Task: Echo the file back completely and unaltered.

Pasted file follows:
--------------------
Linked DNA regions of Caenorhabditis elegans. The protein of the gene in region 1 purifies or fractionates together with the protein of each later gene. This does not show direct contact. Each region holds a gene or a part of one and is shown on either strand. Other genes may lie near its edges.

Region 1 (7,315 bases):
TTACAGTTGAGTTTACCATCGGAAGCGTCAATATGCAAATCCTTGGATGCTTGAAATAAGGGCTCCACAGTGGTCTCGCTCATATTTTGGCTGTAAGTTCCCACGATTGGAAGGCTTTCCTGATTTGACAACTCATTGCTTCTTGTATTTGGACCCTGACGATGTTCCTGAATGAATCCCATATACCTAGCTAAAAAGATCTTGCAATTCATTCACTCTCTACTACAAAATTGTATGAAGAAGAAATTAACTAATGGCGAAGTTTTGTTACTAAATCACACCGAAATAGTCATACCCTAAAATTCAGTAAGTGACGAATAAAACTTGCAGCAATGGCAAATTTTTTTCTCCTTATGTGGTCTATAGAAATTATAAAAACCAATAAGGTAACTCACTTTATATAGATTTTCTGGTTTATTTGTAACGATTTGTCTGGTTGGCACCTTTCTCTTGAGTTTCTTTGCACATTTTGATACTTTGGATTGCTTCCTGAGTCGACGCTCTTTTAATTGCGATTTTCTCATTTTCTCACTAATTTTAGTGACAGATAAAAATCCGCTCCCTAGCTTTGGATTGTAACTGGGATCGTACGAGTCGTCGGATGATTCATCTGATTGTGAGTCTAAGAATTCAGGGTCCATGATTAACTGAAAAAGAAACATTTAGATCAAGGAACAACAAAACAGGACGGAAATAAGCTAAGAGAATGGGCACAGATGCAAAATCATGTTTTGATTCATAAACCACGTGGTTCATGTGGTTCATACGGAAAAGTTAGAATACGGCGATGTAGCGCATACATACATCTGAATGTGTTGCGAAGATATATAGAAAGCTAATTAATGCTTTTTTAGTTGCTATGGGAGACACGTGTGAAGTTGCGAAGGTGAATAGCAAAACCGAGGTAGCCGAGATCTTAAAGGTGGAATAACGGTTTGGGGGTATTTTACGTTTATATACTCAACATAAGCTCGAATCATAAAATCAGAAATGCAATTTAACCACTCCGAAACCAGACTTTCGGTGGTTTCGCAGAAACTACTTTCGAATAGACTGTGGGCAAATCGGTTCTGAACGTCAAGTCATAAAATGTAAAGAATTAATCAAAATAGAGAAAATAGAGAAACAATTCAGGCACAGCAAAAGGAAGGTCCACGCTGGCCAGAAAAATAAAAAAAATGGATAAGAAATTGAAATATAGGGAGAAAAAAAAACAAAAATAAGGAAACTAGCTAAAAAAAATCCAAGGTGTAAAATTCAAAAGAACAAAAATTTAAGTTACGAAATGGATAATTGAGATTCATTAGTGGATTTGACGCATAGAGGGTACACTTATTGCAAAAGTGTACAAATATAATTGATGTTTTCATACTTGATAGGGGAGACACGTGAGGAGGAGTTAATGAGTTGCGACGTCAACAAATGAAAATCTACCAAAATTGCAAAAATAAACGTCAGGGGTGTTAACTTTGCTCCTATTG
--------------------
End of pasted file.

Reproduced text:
Linked DNA regions of Caenorhabditis elegans. The protein of the gene in region 1 purifies or fractionates together with the protein of each later gene. This does not show direct contact. Each region holds a gene or a part of one and is shown on either strand. Other genes may lie near its edges.

Region 1 (7,315 bases):
TTACAGTTGAGTTTACCATCGGAAGCGTCAATATGCAAATCCTTGGATGCTTGAAATAAGGGCTCCACAGTGGTCTCGCTCATATTTTGGCTGTAAGTTCCCACGATTGGAAGGCTTTCCTGATTTGACAACTCATTGCTTCTTGTATTTGGACCCTGACGATGTTCCTGAATGAATCCCATATACCTAGCTAAAAAGATCTTGCAATTCATTCACTCTCTACTACAAAATTGTATGAAGAAGAAATTAACTAATGGCGAAGTTTTGTTACTAAATCACACCGAAATAGTCATACCCTAAAATTCAGTAAGTGACGAATAAAACTTGCAGCAATGGCAAATTTTTTTCTCCTTATGTGGTCTATAGAAATTATAAAAACCAATAAGGTAACTCACTTTATATAGATTTTCTGGTTTATTTGTAACGATTTGTCTGGTTGGCACCTTTCTCTTGAGTTTCTTTGCACATTTTGATACTTTGGATTGCTTCCTGAGTCGACGCTCTTTTAATTGCGATTTTCTCATTTTCTCACTAATTTTAGTGACAGATAAAAATCCGCTCCCTAGCTTTGGATTGTAACTGGGATCGTACGAGTCGTCGGATGATTCATCTGATTGTGAGTCTAAGAATTCAGGGTCCATGATTAACTGAAAAAGAAACATTTAGATCAAGGAACAACAAAACAGGACGGAAATAAGCTAAGAGAATGGGCACAGATGCAAAATCATGTTTTGATTCATAAACCACGTGGTTCATGTGGTTCATACGGAAAAGTTAGAATACGGCGATGTAGCGCATACATACATCTGAATGTGTTGCGAAGATATATAGAAAGCTAATTAATGCTTTTTTAGTTGCTATGGGAGACACGTGTGAAGTTGCGAAGGTGAATAGCAAAACCGAGGTAGCCGAGATCTTAAAGGTGGAATAACGGTTTGGGGGTATTTTACGTTTATATACTCAACATAAGCTCGAATCATAAAATCAGAAATGCAATTTAACCACTCCGAAACCAGACTTTCGGTGGTTTCGCAGAAACTACTTTCGAATAGACTGTGGGCAAATCGGTTCTGAACGTCAAGTCATAAAATGTAAAGAATTAATCAAAATAGAGAAAATAGAGAAACAATTCAGGCACAGCAAAAGGAAGGTCCACGCTGGCCAGAAAAATAAAAAAAATGGATAAGAAATTGAAATATAGGGAGAAAAAAAAACAAAAATAAGGAAACTAGCTAAAAAAAATCCAAGGTGTAAAATTCAAAAGAACAAAAATTTAAGTTACGAAATGGATAATTGAGATTCATTAGTGGATTTGACGCATAGAGGGTACACTTATTGCAAAAGTGTACAAATATAATTGATGTTTTCATACTTGATAGGGGAGACACGTGAGGAGGAGTTAATGAGTTGCGACGTCAACAAATGAAAATCTACCAAAATTGCAAAAATAAACGTCAGGGGTGTTAACTTTGCTCCTATTG